Yes, South Hill Has a History

Lundblad Road

by Carl Vest

On South Hill at the intersection of 128th Street and 86th Avenue, near Rogers High School, there is posted a historic road sign announcing that 86th Avenue, at that point, was once known as Lundblad Road.  It’s the only notice of such a name, in either direction, on 86th Avenue.  The road is, however, one of the several historic thoroughfares that have been identified and marked on South Hill.

Lundblad Road was named for Chris Lundblad, who lived nearby, worked as a farmer, and was a property owner when the road was authorized and built.  The thoroughfare was never a long path, actually measuring only about two and one-half miles in length.  It was a north-south way, designed to connect local landowners to present-day 112th Street to the north and contemporary 152nd Street to the south.  Its intersection with 112th Street is near the South Hill Grange building (just west of the entrance to Costco).  In the south it dead-ends into 152nd Street.

The road was authorized and built in the late 1920s.  It was started as the result of a Petition to the County from 24 local landowners.  Chris Lundblad was the Principal Petitioner making the request.  The proposed route was surveyed in November 1927 and approved by the County in May 1928.  The approved width was 60 feet.  Construction was completed shortly thereafter.

The area through which it was built was sparsely populated in the 1920s.  Along the entire two and one-half mile stretch of the proposed path there were only seven property owners on the west side, including Chris Lundblad, who owned a small farm (about 30 acres).  The east side had a few more settlers, with 14 property owners — some, however, were large timber companies.  The road was built across generally open terrain.  In the first mile from the northern terminus only three acres were considered dense enough to require heavy clearing.  Field Notes also show that no extensive clearing was needed in either the second mile or in the terminal area.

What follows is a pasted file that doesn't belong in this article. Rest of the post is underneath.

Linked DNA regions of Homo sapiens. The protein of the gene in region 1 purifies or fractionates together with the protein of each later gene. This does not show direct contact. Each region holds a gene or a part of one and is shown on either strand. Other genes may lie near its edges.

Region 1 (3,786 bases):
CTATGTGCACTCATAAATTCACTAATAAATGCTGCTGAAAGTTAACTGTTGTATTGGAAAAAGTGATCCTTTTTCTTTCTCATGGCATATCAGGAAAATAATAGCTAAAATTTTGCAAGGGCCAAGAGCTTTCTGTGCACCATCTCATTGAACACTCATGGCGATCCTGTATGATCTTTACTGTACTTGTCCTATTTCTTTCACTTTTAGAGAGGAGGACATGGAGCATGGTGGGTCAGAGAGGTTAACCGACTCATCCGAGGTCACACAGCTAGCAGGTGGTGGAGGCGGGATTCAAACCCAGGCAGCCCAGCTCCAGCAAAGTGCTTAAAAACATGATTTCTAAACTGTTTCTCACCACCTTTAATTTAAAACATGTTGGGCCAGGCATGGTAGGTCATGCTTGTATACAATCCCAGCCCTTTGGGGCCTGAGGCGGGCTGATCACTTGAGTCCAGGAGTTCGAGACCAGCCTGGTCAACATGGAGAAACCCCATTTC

Clearing obstacles was not a major problem.  The surveyor found few structures along the proposed route.   None were identified in the first mile.  In the second mile one dwelling house had to be removed.  At the terminal end, near Mitchell-Gould Road, two structures had to be torn down:  one was a root cellar and the other an outhouse.

When built, the northern terminus dead-ended into an artery named the Midland-Summit Highway.  That same path was also known as the K.J. Oversat County Road.  Today we call it 112th Street.  The southern end terminated at what was at that time the end point of the Mitchell-Gould Road; which had just been completed in 1925.  Mitchell-Gould Road would not be finished as a through street until 1931 — and the added portion would be known as the Mitchell-Gould Road Extension.  Today we call that road 152nd Street.

After 87 years the old Lundblad Road is still with us.  We now call it 86th Avenue.

Carl Vest, PhD, is a founding member and Research Director for the South Hill Historical Society.